It should be noted that certain settings/policies may be controlled by either or both of the catalog management platforms 150/250 and the reseller/sub-reseller management platforms 400/401. Thus, when a particular setting/policy is described herein to be controlled by the catalog management platforms 150/250 and the reseller/sub-reseller management platforms 400/401, this should be understood to mean that in certain examples the catalog management platforms 150/250 control the setting/policy, in certain examples the reseller/sub-reseller management platforms 400/401 control the setting/policy, and in certain examples both the catalog management platforms 150/250 and the reseller/sub-reseller management platforms 400/401 control various aspects of the setting/policy. In certain examples, the catalog management platforms 150/250 may control certain policies on a per-offering basis via the metadata that is included with each offering (e.g., setting whether a particular offering may be aggregated by a reseller), while in certain examples the reseller/sub-reseller management platforms 400/401 may control reseller-wide policies (e.g., setting whether a particular reseller is allowed to have any sub-resellers at all). Thus, for example, the catalog management platforms 150/250 and the reseller/sub-reseller management platforms 400/401, may both participate in controlling sub-reseller policy in that the catalog management platforms 150/250 may control which particular offerings may be sub-resold while the reseller/sub-reseller management platforms 400/401 may control which resellers may have sub-reseller.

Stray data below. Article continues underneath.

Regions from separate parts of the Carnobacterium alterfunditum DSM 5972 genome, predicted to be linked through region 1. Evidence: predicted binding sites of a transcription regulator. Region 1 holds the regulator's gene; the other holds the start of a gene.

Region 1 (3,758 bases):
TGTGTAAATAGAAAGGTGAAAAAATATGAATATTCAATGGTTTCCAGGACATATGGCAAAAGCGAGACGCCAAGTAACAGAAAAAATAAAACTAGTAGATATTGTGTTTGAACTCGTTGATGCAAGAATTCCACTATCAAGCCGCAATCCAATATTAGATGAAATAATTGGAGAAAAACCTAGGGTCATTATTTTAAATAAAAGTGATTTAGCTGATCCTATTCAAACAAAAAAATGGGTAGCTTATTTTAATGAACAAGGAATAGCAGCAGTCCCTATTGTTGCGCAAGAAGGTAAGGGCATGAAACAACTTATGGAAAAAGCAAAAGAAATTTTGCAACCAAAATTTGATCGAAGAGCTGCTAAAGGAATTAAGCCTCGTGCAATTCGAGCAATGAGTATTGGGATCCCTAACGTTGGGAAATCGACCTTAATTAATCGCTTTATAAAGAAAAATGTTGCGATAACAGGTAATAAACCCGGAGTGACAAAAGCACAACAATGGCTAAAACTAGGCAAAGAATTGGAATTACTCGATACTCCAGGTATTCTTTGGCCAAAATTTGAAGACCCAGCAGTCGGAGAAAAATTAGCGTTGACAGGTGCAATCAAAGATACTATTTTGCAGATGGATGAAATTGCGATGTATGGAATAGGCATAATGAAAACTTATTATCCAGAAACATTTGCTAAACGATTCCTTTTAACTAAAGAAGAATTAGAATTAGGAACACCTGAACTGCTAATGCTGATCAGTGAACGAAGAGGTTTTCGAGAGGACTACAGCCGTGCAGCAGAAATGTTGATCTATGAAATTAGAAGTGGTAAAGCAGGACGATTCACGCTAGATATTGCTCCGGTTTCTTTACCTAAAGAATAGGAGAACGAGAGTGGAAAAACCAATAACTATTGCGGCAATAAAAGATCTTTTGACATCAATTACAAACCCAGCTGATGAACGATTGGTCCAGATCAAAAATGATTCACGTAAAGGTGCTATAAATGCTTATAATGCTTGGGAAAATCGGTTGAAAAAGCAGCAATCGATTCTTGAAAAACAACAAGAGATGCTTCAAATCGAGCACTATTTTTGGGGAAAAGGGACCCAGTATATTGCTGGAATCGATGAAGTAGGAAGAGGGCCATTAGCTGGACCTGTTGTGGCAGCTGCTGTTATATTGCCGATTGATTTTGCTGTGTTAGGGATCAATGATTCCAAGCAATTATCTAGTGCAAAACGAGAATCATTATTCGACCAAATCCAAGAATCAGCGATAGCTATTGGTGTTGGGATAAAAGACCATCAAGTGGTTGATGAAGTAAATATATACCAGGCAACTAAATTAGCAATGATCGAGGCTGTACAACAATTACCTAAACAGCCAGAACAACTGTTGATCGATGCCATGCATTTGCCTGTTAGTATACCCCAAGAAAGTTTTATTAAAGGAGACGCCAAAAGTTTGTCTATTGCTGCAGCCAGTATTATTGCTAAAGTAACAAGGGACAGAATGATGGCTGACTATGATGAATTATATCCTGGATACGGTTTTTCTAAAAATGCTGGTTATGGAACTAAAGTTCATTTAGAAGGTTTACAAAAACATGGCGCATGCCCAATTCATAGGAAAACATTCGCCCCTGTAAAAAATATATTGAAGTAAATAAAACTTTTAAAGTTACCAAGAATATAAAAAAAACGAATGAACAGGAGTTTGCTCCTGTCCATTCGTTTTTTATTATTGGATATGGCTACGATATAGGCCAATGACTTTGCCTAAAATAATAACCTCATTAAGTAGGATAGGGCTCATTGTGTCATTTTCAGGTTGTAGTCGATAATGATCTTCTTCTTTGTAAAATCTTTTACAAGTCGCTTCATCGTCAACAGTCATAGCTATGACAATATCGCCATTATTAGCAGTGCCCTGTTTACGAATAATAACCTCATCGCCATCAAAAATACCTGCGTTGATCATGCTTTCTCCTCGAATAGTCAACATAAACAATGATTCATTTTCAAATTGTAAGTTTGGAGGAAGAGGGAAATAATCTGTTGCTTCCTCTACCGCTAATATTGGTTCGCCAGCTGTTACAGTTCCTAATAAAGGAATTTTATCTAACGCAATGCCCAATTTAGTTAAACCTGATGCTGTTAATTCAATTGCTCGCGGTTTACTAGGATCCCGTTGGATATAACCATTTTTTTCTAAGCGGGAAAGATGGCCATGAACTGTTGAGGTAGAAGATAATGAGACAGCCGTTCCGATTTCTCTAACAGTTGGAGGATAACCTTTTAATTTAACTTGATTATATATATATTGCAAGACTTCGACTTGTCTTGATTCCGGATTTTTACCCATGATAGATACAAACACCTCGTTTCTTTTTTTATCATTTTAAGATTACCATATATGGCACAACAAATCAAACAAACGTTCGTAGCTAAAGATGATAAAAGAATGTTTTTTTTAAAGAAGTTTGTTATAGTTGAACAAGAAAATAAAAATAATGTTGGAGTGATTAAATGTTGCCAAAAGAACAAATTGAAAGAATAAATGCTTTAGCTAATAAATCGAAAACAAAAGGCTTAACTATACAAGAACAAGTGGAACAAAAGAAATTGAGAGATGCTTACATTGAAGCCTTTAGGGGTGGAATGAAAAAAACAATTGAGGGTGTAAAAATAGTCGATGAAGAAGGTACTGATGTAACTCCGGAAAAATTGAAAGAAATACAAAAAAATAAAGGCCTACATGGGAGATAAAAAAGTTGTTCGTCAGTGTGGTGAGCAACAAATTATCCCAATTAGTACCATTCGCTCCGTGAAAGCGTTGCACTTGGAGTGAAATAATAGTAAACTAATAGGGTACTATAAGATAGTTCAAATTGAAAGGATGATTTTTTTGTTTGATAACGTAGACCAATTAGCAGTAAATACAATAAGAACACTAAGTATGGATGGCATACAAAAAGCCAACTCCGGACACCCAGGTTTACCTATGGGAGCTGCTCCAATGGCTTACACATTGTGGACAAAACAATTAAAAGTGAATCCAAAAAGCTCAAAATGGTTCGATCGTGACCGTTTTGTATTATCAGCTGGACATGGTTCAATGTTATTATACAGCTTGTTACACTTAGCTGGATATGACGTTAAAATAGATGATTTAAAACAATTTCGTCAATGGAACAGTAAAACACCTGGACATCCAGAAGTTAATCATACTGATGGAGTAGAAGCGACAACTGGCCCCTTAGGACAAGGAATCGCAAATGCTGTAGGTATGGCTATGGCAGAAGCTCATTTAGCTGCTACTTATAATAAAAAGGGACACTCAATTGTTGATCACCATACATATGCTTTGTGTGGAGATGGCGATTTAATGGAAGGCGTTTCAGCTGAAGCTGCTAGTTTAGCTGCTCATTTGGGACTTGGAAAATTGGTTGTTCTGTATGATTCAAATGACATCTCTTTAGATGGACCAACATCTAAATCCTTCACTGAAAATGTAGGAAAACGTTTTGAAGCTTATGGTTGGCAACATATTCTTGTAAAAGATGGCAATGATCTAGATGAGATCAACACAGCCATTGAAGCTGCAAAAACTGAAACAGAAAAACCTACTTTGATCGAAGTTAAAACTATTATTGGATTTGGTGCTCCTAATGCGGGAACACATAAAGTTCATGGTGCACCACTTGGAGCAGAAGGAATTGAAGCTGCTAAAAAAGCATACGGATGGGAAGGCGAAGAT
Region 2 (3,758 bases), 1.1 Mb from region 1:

[Example Billing and Settlement Platform]